Hundreds of oil tank cars are waiting to be loaded at a terminal near the border of Alberta and Saskatchewan. For January and February, Alberta’s production limit is 3.6 million barrels a day of raw crude and bitumen, which is slightly lower than the province’s estimated export capacity. (Dave Rae/CBC)

Conference Board of Canada chief economist Pedro Antunes wrote this month that intervening in industry production plans “could hurt the province’s attractiveness for future investment over the long term.” 

But he also said the near-term solution “will likely be effective in shoring up prices and heading off a decline in royalties and a larger pullback in activity in the oilfield services sector.”

Industry and government will also be mindful of any significant interruption to rail or pipeline movement, which could have major impacts on the effort to reduce the oil glut if they occurred. 

Kevin Birn, an oilsands analyst with IHS Markit, said Alberta’s curtailment policy is probably something that’s going to be judged over a longer period of time.

“Yes, differentials have narrowed and that’s a positive metric because the prices we saw prior to Christmas were unsustainable,” Birn said. “But curtailment needs to be measured over a longer period of time.”

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Window repair or replacement is the responsibility of the condo corporation

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If the windows in your condo are hazy, drafty, or have rotting frames, it’s an indicator that they need repairs or outright replacement.

However, under the Condominium Act, it is the responsibility of the condo’s board to carry out such changes as a replaced window is a common element.

“Under the Condominium Act, a declaration may alter the maintenance or repair obligations of unit owners and the corporation but cannot make unit owners responsible for repairs to the common elements,” said Gerry Hyman is a former president of the Canadian Condominium Institute and contributor for the Star.

“A declaration for a high-rise condominium invariably provides that the unit boundary is the interior surface of windows. That means that the entire window — whether it is a single pane or a double pane — is a common element. Necessary repairs or replacement of a broken pane is the obligation of the corporation.”

According to Consumer Reports, selecting an installing windows replacement can be very overwhelming for homeowners. Therefore, if you aren’t covered by your condo’s corporation, it would be necessary to hire professional hands.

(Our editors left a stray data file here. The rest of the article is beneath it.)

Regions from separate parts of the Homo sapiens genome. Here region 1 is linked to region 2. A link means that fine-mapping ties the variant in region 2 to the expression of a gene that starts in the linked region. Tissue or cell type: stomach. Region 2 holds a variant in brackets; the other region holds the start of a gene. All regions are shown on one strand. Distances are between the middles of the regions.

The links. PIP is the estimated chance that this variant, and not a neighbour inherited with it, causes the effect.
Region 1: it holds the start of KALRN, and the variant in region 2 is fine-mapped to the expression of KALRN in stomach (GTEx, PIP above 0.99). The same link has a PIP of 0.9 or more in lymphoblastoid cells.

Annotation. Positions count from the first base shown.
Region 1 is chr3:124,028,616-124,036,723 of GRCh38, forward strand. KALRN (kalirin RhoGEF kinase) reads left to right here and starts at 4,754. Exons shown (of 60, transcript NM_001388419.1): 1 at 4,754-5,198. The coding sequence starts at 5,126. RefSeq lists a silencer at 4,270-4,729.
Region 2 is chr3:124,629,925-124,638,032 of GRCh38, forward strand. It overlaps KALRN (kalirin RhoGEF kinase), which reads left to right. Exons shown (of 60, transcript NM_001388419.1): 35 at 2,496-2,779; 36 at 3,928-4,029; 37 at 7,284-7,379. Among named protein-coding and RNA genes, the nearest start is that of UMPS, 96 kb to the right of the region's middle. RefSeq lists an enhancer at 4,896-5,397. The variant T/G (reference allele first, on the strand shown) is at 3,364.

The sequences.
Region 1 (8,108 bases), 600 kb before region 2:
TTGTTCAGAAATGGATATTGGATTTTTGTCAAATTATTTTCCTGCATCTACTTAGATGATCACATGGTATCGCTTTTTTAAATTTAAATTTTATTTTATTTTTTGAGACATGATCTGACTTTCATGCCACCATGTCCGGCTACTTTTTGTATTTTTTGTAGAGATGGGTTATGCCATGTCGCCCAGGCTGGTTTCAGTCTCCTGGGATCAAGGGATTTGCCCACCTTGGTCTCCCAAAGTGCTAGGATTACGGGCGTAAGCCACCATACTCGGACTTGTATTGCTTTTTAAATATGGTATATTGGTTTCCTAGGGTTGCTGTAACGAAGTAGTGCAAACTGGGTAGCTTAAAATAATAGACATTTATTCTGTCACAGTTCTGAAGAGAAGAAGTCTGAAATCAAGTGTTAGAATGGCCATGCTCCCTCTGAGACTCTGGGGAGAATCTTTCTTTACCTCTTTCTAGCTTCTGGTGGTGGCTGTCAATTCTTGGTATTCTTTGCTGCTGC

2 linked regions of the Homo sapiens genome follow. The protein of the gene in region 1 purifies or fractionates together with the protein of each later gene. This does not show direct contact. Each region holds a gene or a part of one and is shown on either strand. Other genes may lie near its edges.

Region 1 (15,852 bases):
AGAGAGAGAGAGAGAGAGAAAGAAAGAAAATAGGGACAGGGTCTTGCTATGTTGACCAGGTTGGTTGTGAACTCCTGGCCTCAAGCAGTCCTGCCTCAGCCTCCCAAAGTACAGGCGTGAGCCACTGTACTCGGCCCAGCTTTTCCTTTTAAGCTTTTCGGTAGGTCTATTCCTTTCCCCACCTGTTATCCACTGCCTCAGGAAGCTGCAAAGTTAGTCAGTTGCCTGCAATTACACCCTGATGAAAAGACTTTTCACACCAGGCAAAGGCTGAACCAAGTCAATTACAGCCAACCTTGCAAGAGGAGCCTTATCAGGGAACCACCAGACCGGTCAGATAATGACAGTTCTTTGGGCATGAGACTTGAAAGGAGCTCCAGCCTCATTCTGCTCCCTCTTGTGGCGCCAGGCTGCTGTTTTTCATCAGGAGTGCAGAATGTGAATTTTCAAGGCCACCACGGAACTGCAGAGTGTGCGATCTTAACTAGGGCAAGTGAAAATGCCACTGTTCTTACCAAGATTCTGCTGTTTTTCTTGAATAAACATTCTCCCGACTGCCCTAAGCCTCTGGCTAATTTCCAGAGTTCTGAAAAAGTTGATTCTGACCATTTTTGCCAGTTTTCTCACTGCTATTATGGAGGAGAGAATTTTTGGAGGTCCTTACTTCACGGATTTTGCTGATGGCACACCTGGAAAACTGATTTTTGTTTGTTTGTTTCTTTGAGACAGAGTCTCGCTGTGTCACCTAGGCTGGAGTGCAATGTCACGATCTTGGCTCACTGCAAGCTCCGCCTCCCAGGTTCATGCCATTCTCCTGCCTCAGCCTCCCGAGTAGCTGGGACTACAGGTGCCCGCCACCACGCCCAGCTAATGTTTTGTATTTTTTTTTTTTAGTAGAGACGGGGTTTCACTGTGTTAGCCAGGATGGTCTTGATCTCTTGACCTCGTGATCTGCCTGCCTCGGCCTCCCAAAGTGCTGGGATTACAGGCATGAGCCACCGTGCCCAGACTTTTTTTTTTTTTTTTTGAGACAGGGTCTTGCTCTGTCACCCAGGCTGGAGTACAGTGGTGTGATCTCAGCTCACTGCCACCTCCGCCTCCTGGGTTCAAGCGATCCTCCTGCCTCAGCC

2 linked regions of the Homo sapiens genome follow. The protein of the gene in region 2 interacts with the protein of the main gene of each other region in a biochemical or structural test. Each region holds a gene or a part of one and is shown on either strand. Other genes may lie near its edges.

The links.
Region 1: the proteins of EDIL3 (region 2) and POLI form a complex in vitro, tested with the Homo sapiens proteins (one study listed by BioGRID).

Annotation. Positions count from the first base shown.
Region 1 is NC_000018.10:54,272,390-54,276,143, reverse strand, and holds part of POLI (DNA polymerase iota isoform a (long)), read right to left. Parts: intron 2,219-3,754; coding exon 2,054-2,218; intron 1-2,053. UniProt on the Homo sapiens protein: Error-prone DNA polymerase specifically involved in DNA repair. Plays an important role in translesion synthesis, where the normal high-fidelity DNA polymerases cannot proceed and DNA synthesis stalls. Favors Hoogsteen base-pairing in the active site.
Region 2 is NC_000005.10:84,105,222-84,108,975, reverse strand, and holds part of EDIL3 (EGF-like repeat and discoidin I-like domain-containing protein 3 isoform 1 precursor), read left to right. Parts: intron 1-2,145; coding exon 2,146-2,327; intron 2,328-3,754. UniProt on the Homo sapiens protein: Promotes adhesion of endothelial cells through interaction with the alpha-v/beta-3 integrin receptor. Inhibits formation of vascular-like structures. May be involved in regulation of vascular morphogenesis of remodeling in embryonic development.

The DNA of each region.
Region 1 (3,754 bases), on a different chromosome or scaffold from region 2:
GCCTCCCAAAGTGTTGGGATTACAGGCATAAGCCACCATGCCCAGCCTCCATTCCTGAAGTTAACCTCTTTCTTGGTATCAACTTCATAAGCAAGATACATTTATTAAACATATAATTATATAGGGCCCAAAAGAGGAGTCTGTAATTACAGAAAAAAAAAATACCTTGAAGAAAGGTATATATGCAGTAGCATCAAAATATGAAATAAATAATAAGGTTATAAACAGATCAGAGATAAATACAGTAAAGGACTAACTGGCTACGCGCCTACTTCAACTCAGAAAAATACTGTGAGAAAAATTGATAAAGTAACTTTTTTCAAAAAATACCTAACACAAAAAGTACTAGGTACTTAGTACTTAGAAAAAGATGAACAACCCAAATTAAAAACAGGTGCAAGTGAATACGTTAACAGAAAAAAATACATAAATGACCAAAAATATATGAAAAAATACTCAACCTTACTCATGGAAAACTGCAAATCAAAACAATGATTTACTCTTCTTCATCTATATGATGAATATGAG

Wood, vinyl and composite windows need to be tested on how they can withstand various natural elements. For wind resistance, a window can be very tight when it’s warm but get quite cold too—especially when it begins to leak a lot.

Whatever the case may be, the bottom line remains that replacement windows can save you heating and cooling costs, but it’s best not to expect drastic savings.

Additionally, while getting a new window might help you save on your electric and gas bills, due to their expensive cost, it may take a long time to offset their cost.

Mid-last-year, the government withdraw a $377 million Green Ontario program that provided subsidy on windows to installers and repairers. Window companies had to install energy-efficient windows in order to qualify for the government subsidy that pays for up to $500 of a $1,000 to $1,500 window.

Due to the largely generous subsidies from the government under the Green Ontario program, a lot of window dealers were fully booked for months—even after the program had ended.

“We’re fine with the program ending, we just need more time to satisfy consumers,” said Jason Neal, the executive director of the Siding and Window Dealer Association of Canada, the industry group representing window dealers in a report.

According to Neal, the Progressive Conservatives acted hastily, making massive changes with no prior notice.

“No notification was given to us by anyone,” he said, noting he learned about the change through one of his dealers.